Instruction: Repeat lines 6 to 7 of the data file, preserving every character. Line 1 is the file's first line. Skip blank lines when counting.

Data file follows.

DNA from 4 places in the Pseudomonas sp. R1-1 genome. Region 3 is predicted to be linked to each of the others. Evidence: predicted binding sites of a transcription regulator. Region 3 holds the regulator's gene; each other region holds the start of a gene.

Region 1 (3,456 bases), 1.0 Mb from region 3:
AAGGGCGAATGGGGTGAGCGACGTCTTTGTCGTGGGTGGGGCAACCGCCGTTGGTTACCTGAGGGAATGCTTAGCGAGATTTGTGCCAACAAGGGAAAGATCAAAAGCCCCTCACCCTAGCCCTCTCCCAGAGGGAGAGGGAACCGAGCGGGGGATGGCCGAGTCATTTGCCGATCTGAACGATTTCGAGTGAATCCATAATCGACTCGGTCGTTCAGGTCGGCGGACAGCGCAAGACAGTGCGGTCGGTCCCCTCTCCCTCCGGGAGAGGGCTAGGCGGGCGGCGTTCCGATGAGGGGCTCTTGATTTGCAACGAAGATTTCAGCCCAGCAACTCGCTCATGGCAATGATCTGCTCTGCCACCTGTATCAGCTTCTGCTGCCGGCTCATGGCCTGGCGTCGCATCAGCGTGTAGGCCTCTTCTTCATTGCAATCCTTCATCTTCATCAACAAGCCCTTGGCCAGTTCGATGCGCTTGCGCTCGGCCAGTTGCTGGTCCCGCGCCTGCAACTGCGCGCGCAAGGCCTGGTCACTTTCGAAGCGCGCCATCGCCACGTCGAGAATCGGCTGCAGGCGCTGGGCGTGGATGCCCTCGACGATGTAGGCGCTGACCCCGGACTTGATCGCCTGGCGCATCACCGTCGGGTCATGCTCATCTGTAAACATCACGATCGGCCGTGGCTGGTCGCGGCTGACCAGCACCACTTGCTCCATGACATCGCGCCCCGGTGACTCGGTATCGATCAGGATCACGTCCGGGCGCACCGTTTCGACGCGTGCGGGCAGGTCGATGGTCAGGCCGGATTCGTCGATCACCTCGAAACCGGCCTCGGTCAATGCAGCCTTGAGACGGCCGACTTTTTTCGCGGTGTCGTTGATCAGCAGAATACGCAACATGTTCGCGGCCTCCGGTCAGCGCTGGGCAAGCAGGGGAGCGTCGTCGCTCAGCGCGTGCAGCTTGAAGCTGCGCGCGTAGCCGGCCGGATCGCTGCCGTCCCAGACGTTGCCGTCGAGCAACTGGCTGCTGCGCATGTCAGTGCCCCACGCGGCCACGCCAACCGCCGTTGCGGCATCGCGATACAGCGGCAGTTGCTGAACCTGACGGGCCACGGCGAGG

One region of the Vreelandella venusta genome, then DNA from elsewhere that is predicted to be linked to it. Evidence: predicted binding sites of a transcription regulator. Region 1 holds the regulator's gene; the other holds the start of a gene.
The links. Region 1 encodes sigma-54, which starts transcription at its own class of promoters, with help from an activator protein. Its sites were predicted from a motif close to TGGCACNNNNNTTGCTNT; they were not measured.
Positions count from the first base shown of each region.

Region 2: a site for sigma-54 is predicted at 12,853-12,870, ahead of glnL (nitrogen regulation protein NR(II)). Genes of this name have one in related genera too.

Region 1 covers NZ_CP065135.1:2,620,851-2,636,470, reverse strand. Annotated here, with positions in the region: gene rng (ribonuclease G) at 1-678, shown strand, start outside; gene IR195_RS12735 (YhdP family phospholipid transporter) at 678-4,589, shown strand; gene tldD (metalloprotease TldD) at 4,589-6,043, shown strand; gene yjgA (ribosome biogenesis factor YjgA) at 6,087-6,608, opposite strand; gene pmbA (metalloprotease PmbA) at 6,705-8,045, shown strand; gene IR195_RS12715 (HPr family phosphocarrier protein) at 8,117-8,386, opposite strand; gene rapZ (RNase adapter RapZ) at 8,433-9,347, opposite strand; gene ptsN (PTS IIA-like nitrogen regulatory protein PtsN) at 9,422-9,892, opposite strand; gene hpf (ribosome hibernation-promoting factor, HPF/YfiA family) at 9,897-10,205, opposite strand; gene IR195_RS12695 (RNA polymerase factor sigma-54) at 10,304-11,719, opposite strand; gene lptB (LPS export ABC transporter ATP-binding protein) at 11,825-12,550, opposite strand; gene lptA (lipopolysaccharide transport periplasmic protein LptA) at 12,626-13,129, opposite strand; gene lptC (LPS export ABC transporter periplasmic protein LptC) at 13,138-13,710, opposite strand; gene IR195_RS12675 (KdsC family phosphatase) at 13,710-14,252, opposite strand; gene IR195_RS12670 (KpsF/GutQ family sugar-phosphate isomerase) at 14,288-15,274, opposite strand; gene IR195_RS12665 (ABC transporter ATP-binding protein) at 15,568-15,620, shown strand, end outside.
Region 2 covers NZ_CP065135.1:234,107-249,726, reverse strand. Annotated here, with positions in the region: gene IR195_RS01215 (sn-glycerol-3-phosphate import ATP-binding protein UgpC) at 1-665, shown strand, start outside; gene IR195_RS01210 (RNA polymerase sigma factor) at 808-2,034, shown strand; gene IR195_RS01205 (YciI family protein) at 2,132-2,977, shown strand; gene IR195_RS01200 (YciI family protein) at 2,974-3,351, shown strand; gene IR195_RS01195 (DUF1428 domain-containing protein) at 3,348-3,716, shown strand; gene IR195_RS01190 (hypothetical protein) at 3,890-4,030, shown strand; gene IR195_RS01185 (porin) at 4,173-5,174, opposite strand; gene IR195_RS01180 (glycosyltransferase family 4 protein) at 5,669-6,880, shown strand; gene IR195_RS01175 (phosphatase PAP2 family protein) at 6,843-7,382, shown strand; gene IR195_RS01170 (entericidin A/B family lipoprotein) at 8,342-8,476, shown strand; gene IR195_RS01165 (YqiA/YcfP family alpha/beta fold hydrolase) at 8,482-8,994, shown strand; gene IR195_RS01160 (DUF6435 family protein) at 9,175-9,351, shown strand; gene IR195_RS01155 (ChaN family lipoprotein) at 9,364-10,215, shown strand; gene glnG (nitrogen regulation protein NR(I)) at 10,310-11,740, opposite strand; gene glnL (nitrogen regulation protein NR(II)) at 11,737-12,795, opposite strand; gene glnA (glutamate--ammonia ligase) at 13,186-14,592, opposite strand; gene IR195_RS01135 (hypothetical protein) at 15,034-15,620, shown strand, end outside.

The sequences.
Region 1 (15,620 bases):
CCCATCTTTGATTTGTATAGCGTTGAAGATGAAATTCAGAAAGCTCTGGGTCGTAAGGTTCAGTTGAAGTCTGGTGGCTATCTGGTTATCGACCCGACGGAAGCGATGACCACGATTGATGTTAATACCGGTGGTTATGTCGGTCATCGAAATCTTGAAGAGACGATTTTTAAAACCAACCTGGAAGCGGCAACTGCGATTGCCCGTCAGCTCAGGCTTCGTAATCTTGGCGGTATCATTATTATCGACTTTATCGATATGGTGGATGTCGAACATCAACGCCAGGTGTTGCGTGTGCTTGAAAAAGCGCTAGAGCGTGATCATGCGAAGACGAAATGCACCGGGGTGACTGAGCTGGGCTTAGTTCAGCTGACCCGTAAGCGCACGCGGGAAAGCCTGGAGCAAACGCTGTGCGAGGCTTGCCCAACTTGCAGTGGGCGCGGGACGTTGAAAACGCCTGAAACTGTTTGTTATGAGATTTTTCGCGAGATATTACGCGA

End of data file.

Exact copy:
Positions count from the first base shown of each region.

Region 2: a site for sigma-54 is predicted at 12,853-12,870, ahead of glnL (nitrogen regulation protein NR(II)). Genes of this name have one in related genera too.